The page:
Salmon playing a decreasing role in European organic aquaculture production – report

editorial staff

A report from the European Marketing Observatory for Fisheries and Aquaculture (EUMOFA) has shown that, while production has risen 60% over the past five years, salmon and other finfish have played a decreasing role in the sector.

Mussel production (41,936 tonnes) drove the significant increase, accounting for more than half of the region’s total organic aquaculture production. Salmon production was 12,870 tonnes, followed by trout at 4,590 tonnes, carp at 3,562 tonnes, oysters at 3,228 tonne and, finally sea bass and sea bream at 2,750 tonnes.

Consumption of organic food, including seafood, throughout Europe was valued at €44.8 billion in 2020, marking an increase of 15% on the previous year.

The report, covering 2015-2020, was collated from national sources across the European Union, including the UK up to the point of its exit from the bloc on 31st January 2020.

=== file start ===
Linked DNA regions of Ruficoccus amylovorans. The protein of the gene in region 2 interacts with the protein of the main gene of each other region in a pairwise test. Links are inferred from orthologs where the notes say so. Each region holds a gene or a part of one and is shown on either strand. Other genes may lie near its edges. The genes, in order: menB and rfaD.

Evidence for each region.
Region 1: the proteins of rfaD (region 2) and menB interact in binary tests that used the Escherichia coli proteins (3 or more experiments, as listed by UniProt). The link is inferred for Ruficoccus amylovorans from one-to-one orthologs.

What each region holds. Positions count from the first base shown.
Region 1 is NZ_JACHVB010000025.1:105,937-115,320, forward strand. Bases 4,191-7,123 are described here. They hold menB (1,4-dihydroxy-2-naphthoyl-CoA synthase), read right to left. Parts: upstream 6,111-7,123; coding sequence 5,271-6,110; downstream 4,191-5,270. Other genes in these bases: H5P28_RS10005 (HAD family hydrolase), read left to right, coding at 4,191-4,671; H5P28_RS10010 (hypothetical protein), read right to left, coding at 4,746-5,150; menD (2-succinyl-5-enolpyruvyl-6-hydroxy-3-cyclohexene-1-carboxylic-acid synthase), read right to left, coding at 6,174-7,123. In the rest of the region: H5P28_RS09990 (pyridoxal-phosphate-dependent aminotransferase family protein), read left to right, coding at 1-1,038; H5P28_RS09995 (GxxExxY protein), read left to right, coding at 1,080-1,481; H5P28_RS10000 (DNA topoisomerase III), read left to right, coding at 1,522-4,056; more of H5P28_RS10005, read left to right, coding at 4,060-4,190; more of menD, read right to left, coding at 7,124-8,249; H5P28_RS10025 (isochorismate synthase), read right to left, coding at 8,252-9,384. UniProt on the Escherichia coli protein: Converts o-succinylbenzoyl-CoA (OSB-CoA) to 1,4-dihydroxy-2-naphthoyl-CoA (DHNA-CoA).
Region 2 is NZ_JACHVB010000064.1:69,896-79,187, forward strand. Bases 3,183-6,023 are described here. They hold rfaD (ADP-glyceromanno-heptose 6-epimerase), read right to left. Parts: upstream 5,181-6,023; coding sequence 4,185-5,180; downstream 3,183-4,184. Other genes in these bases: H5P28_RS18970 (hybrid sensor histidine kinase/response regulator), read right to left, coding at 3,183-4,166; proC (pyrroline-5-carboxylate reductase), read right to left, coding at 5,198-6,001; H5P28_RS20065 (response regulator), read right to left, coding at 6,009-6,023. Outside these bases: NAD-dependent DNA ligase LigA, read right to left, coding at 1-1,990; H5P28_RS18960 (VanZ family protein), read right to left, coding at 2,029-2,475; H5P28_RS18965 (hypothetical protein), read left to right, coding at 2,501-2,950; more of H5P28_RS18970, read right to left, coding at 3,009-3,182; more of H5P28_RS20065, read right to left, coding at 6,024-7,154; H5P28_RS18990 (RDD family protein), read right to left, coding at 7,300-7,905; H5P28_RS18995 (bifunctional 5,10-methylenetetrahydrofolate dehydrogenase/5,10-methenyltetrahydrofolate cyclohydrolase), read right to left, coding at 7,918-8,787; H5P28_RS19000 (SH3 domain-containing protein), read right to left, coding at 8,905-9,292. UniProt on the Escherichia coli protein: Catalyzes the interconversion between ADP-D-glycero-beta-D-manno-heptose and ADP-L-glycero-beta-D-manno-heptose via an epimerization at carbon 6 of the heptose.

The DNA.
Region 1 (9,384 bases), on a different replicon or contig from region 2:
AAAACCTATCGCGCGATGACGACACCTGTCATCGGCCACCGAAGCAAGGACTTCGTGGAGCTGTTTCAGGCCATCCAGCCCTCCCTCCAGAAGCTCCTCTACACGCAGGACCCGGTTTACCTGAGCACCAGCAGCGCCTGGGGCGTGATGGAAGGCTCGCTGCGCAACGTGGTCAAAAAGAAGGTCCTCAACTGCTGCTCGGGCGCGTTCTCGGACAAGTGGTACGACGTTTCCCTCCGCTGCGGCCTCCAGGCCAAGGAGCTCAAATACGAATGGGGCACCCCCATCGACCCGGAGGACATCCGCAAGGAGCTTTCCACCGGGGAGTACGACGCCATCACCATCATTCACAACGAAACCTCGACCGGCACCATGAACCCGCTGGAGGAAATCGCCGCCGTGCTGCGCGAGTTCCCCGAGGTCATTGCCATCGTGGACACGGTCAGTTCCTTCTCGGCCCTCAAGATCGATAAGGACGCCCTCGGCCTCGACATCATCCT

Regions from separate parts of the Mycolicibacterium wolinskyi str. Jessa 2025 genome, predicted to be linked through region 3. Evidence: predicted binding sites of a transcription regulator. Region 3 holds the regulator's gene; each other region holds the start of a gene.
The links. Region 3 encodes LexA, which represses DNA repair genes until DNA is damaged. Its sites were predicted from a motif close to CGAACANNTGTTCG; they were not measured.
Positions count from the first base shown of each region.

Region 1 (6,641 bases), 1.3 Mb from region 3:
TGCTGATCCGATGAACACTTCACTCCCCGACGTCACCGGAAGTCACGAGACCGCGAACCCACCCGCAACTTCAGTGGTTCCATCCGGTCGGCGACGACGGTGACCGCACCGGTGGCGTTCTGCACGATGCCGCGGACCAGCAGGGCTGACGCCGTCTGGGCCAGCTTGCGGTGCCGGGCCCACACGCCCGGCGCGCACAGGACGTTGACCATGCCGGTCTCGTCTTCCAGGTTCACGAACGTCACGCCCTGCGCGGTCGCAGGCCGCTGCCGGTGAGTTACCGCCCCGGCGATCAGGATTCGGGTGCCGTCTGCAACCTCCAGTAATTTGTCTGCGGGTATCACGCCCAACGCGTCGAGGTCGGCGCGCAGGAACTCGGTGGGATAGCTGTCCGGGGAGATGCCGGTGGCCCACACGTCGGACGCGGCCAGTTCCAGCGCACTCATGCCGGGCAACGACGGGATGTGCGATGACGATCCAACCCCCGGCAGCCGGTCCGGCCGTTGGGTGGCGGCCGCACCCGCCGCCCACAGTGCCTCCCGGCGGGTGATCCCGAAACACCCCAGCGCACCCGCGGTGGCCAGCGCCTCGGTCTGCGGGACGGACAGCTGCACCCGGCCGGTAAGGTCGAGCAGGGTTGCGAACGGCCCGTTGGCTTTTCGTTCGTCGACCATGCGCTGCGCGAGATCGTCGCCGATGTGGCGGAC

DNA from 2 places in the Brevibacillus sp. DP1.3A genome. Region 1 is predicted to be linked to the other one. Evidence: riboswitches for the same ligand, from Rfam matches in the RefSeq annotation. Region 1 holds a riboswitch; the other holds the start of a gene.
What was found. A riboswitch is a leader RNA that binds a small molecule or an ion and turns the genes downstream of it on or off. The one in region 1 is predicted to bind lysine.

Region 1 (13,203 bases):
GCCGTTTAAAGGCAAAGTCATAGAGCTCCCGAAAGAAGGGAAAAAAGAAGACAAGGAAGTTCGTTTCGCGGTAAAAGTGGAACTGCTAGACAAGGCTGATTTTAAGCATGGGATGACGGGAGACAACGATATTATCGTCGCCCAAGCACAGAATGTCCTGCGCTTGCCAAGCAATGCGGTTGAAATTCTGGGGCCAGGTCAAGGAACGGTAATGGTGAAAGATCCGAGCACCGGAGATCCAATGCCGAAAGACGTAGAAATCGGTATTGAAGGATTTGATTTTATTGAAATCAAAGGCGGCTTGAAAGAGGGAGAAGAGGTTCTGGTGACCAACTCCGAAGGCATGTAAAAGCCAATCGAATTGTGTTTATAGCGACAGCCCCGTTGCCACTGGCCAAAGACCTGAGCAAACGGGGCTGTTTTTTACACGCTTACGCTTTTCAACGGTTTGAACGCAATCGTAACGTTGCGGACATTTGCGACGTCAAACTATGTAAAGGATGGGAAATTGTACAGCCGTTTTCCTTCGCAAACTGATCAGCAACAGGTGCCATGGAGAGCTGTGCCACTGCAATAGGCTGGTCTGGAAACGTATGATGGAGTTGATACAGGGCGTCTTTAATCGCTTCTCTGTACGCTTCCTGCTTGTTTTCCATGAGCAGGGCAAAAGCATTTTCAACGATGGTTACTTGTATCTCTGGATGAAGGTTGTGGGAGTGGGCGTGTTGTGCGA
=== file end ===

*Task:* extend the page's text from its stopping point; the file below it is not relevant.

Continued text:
There are eight main organic aquaculture producing countries throughout the EU: Bulgaria, Denmark, France, Germany, Ireland, Italy, the Netherlands and Spain. In total, across the EU 27 member states, 2020 production was estimated at 74,032 tonnes, making up 6.4% of the bloc’s total aquaculture output.

Organic salmon production has been hit by a number of challenges, including Brexit. Irish farms saw production drop by 3,600 tonnes to 12,780 tonnes. While Scotland saw production rise from 2,400 tonnes per year in 2016 to 13,000 tonnes, producers have been affected by post-Brexit export challenges.

Norway, the world’s largest exporter of salmon, has benefitted from the reduced supply of organic salmon within the EU, as, while not a member state, it has access to the single market. Norway produced 25,546 tonnes of organic salmon in 2020, versus just 10,000 tonnes in 2015.

“As for finfish, organic production has not increased because of the limited demand from the market and the technical difficulties in producing under the organic scheme including the availability of organic feed and juveniles,” the report outlined.

A separate EUMOFA report will highlight the potential ways that growth can be achieved in EU organic aquaculture.